[He] sees the fate of conspiracy in apocalyptic terms—he traffics in the birth and death of whole worlds, whole political orders, whole systems of human values. He is always manning the barricades of civilization. He constantly lives at a turning point. Like religious millennialists he expresses the anxiety of those who are living through the last days and he is sometimes disposed to set a date for the apocalypse. … As a member of the avant-garde who is capable of perceiving the conspiracy before it is fully obvious to an as yet unaroused public, [he] is a militant leader. He does not see social conflict as something to be mediated and compromised, in the manner of the working politician. Since what is at stake is always a conflict between absolute good and absolute evil, what is necessary is not compromise but the will to fight things out to a finish.—Richard Hofstadter, Harper’s Magazine
The above passage was not written recently. It does not describe anyone in the news right now. It was written in 1964 and published the month of the Presidential election that year in Harper’s. Its title is “The Paranoid Style in American Politics.”
Hofstadter was an historian who found himself concerned with the angry political rhetoric that was emerging that year and he re-discovered that there was little new to it, that in fact a “style” of rhetoric could be identified that regularly emerged and re-emerged in our history.
The “paranoid style” is back in America. Perhaps it never left.
Of course, Hofstadter admits, he is using the term “paranoid” as a pejorative and he makes no claims about possessing psychological expertise. “The idea of the paranoid style as a force in politics would have little contemporary relevance or historical value if it were applied only to men with profoundly disturbed minds,” he wrote. “It is the use of paranoid modes of expression by more or less normal people that makes the phenomenon significant.”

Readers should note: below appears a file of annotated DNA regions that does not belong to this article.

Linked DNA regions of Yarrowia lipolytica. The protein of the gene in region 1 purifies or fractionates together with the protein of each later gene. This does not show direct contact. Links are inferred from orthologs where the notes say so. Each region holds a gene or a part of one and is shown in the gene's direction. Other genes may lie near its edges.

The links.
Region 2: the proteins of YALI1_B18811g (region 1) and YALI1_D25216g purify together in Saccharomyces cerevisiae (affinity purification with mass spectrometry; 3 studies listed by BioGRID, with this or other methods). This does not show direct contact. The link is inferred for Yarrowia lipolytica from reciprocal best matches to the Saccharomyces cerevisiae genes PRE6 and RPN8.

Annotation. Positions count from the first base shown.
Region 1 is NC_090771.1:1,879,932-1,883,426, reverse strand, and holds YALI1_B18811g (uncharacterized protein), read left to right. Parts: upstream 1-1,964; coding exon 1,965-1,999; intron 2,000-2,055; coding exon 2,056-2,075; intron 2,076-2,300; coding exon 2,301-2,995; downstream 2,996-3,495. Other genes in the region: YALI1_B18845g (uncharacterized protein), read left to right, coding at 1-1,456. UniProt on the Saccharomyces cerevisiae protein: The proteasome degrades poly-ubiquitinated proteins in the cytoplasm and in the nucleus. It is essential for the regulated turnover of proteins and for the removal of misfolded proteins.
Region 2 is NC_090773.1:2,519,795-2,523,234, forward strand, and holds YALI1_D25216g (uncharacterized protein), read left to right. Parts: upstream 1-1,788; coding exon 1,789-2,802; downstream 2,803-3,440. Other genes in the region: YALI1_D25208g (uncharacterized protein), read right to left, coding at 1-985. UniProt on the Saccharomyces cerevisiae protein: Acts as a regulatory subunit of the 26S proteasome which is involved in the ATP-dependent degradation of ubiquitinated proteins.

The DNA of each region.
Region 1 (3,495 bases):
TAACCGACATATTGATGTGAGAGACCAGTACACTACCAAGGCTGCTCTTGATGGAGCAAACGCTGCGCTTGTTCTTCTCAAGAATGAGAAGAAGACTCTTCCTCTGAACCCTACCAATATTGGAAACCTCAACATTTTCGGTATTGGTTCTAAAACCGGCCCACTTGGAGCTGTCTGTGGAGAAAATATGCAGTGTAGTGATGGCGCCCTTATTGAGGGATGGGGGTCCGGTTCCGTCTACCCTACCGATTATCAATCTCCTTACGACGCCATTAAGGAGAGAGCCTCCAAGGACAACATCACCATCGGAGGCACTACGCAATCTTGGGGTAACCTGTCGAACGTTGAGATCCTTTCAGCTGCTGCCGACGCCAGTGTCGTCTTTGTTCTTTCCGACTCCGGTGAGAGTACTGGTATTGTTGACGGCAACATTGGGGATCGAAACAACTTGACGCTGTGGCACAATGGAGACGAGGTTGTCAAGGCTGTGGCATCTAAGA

Being paranoid in style if not psychological substance, it is often expressed with the language of fear, and that fear is often if not always of what one might render as “The Other,” a population so different from the politician and his voters that none of them may have ever even met a member of the population of The Other. Whenever the majority population feels unsure of status or economics, it turns to the simplistic. Hate is the ultimate simplifier in politics. Racism is almost always the template used to organize that hate.
Nationalism morphs into xenophobia. When scarcity becomes an economic reality, which it has in European nations since 2008, accusations of others hoarding resources are sure to follow. It is happening here, too. Our southern border became suddenly porous in description if not reality, a quality it seems to only possess in troubling economic times. Further, whether the majority hates all minority groups, many, or any of them, and blames them for their real and perceived troubles, nothing good follows. It never has. It will not now.
One voter was quoted in 2015 as saying, “Donald Trump, on a gut level, kind of senses that this is about demographics, ultimately. We’re moving into a new America.” The speaker is Richard Spencer, a leader in the “white nationalist” or “white identity” movement, and he spoke on the record with Evan Osnos of The New Yorker (subscription required).
Spencer has appeared in many articles since Mr. Trump’s election last month. (More famously, he was punched in public last winter and that punch led to debates abut whether or not it is okay for pacifists to handle Nazis with violence.) Spencer told Osnos, “I don’t think Trump is a white nationalist,” but he stated that Trump reflected “an unconscious vision that white people have—that their grandchildren might be a hated minority in their own country. I think that scares us. They probably aren’t able to articulate it. I think it’s there. I think that, to a great degree, explains the Trump phenomenon. I think he is the one person who can tap into it.” Spencer is a big fan of Mr. Trump’s.